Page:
Unemployment rates of 5% (ridiculously estimated) are highlighted, but not the horrendous rates of under-employment in Fiji which effectively translate to real unemployment rates of around 30%.

Interestingly, not publicized at all these days, is what proportion of investment:GDP ratios in Fiji are due to private sector investment and what to public sector (government and public enterprises). This ratio once used to be calculated and publicized. Why not now?

Where are our local advisers?

Recollect that once upon a time, there were senior civil servants who performed their jobs professionally and independently but were removed or retired by new power brokers.

Who in Fiji remembers that a good local Director of Ventral Planning Office, John Samy, was removed by Rabuka after his 1987 military coup?

Who in Fiji today remembers that the independent Government Statistician Tim Bainimarama and Chief Planning Officer Peter Wise, were “retired” after the Bainimarama coups for unknown reasons?

Who worries that our Planning Office has virtually disappeared from the public eye and there is little to no discussion of the many public policy issues that the IMF secretly canvasses with the Bainimarama Government?

Who worries about the many other independent senior civil servants or CEOs of public enterprises who have recently been replaced by vulnerable “foreigners” even though Prime Minister Bainimarama recently alleged that one of his grounds for rejecting the Yash Ghai Draft Constitution was because Yash Ghai “talked to foreigners”.

Fiji Times readers might like to ask themselves, which of the recent bits of IMF advice could not or has not been forthcoming from the Reserve Bank of Fiji?

Who remembers that once upon a time, a Vice Chancellor of The University of the South Pacific (the late Savenaca Siwatibau) used to give stern advice to the Fiji Government, as he had also done when he was the Governor of the Reserve Bank of Fiji?

Indeed, who worries that in the last ten years, largely because of censorship by USP management, there has been virtually no public policy debates and discussions at this so-called premier university, except from one economist (who has now also gone into hiding), while a few others issue innocuous statements that any Tom, Dick and Harry from the public could also have issued.

Strangely enough, neither are there any critical debates and discussions at the Fiji National University or University of Fiji or critical public commentaries.

Neither are there any critical debates or analyses of national economic, financial, constitutional and social issues at any of the talk-fests of Fiji’s accountants, lawyers, doctors, or teachers, as there once used to be. This death of intellectual activity is not due to the lack of issues.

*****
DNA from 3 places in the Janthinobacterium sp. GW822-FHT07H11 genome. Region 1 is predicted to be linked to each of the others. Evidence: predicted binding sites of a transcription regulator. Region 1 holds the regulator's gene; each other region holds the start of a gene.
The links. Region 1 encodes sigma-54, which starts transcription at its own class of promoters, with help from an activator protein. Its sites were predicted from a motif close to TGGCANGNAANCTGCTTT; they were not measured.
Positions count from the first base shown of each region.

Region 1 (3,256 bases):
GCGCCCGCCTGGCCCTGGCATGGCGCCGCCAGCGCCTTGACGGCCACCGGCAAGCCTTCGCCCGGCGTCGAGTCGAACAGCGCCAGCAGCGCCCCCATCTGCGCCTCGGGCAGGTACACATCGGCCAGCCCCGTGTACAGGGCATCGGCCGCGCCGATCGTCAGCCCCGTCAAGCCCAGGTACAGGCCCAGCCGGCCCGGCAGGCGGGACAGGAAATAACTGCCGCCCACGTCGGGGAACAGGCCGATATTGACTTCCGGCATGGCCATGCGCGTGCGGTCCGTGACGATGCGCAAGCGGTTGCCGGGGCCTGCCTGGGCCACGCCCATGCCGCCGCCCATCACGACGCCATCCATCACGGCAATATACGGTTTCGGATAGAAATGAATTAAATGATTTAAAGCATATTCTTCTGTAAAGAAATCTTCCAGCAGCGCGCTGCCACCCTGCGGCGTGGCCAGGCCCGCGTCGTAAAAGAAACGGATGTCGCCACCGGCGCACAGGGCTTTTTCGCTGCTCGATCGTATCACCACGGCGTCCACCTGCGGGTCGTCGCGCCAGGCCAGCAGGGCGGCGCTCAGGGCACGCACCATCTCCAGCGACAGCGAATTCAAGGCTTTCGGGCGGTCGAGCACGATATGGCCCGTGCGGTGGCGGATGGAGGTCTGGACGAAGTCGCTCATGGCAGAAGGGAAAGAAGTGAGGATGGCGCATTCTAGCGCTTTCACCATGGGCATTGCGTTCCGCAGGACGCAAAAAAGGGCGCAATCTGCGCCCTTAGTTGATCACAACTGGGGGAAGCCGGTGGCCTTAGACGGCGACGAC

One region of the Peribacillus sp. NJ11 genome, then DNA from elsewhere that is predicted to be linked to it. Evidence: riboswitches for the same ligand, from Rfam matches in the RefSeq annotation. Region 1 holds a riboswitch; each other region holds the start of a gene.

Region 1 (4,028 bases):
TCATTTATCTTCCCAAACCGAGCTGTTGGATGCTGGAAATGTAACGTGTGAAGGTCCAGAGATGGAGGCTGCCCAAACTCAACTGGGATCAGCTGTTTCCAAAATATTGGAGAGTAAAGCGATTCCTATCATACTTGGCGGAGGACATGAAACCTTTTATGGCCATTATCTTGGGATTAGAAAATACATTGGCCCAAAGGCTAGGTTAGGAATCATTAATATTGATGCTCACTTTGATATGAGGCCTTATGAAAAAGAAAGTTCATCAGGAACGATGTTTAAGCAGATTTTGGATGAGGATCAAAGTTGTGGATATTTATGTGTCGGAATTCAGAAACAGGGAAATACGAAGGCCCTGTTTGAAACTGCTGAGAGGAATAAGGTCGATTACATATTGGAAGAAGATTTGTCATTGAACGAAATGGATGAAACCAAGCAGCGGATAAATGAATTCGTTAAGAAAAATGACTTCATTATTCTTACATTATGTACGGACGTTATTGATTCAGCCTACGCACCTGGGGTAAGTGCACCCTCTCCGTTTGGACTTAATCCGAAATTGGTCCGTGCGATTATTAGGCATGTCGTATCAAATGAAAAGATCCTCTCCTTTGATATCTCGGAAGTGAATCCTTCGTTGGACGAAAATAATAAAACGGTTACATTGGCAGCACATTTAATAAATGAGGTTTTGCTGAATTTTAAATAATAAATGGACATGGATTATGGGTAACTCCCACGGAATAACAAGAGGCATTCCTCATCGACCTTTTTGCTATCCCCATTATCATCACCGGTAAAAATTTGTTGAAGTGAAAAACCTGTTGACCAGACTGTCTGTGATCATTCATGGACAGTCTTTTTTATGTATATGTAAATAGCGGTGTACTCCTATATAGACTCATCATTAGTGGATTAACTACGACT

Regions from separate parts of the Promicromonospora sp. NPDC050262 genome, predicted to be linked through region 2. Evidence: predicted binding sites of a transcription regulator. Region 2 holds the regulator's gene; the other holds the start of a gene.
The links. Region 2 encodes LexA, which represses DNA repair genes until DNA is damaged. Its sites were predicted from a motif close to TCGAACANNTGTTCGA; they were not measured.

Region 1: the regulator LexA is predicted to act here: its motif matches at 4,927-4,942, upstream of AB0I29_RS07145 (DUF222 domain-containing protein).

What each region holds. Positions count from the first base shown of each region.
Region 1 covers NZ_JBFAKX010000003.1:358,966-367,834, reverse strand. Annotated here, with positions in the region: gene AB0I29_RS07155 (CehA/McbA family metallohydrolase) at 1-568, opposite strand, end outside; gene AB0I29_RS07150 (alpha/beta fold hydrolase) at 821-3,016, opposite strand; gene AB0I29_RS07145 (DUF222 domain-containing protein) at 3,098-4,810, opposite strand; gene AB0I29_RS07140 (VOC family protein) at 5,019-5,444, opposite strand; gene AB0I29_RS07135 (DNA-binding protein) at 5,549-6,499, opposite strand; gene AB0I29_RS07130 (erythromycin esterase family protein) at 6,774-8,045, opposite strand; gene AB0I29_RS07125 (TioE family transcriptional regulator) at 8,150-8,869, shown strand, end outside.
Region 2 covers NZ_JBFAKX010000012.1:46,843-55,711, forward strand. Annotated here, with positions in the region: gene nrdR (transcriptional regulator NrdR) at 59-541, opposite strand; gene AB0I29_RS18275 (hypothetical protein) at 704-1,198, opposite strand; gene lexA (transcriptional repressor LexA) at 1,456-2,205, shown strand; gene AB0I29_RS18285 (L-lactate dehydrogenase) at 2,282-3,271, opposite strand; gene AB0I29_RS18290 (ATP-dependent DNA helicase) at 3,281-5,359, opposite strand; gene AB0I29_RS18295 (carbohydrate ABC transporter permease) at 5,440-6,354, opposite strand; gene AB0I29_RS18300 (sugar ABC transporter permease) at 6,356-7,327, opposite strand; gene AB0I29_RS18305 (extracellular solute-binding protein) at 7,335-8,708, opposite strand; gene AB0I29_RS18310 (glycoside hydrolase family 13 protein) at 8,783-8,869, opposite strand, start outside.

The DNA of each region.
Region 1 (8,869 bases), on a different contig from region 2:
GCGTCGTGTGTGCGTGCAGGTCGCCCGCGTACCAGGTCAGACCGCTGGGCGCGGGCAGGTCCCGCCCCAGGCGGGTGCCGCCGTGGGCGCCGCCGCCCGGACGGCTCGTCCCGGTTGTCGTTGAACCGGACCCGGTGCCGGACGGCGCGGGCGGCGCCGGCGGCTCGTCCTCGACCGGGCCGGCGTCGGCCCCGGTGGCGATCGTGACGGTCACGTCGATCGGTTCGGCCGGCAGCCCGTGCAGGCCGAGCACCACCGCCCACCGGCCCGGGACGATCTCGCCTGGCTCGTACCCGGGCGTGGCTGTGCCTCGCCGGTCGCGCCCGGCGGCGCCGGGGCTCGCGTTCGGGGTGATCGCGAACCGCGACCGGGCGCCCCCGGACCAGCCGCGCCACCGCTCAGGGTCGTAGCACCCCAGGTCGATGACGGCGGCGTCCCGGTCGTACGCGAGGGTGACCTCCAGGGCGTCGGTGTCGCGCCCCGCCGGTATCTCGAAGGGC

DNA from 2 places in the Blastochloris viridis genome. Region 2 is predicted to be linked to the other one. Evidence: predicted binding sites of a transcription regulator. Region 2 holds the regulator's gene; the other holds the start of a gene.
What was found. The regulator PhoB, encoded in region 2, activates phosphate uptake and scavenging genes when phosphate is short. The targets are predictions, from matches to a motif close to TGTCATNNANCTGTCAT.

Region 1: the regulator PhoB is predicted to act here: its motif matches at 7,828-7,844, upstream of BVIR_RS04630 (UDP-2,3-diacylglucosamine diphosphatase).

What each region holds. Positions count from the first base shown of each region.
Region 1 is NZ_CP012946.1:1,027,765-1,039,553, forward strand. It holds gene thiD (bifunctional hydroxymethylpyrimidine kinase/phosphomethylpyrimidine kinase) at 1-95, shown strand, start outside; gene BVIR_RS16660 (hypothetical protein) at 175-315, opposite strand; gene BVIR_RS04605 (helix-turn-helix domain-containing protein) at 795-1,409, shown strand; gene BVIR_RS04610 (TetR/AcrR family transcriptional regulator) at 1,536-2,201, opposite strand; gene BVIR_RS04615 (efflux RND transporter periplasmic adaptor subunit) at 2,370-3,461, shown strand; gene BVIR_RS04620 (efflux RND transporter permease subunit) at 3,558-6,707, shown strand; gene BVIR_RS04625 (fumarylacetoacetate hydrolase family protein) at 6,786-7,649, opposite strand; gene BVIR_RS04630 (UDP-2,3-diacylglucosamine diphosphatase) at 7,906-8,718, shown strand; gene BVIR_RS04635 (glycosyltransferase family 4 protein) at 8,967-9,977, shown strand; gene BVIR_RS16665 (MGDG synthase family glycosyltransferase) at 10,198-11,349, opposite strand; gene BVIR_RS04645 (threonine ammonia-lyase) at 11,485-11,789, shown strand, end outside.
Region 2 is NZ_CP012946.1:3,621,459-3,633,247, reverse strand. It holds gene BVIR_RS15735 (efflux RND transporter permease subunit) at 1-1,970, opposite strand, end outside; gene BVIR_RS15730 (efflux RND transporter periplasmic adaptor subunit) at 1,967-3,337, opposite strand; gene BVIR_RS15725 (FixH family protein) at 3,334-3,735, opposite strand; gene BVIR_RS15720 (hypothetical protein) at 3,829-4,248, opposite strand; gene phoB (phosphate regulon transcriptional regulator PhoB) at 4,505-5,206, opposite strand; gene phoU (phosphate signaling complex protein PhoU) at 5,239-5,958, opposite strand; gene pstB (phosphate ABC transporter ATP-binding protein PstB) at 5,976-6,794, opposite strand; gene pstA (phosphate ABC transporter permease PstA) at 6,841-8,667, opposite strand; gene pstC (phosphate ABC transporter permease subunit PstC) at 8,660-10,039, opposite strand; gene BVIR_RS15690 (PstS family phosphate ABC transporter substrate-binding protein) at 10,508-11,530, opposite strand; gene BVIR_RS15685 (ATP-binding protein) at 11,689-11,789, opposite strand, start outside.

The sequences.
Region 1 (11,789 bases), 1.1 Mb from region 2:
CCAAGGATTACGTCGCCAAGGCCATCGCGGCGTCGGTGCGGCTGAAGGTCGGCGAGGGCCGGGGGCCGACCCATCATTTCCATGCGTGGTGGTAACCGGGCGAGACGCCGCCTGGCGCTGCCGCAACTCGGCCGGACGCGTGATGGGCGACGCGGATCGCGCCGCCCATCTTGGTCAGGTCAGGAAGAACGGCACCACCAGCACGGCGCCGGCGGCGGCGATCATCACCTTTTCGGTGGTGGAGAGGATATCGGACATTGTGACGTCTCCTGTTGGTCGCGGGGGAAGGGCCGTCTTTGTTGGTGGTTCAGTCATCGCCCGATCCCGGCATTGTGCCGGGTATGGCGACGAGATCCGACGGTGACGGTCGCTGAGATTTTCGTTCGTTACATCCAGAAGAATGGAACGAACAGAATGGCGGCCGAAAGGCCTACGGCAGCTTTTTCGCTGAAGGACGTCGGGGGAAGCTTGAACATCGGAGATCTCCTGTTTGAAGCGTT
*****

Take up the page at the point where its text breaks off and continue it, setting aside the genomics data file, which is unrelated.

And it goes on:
Strangely enough, there is also a deathly quiet from NGOs like the CCF which used to, once upon a time, thunder forth about constitutional weaknesses in Fiji.

Not any more, even though a  popularly discussed draft constitution (the Yash Ghai Draft) was summarily rejected by those who had themselves set the Commission up, while another “constitution”, derived from God knows where, has been forcibly imposed on Fiji, without any popular approval.

The same imposed constitution is internationally boasted about by the Bainimarma Government, using the usual Qorvis spin, even though a few lawyers (but apparently not the Fiji Law Society) know that it also legitimates the gross abuse of human rights by granting immunity to perpetrators of unnamed crimes.

How extraordinary that in the last twelve years, the Fiji public is not exposed to any local, accountable, independent advice of the kind that Archbishop Chong has called for.

Is it any wonder that innocuous advice from totally outside unaccountable institutions like IMF and WB are treated like gospel, and selectively quoted and used (and abused) by those in power?

You can be sure that the IMF Teams will be back next year again, to issue their unaccountable advice again, and again, and again. There are worse places in the world for IMF Teams to go to than a tourists’ paradise like Fiji.

Economics students might wish to do a study of all the IMF Article 4 Reports on Fiji for the last twenty years, and perhaps a selection of other “comparable” countries like Mauritius or Malaysia.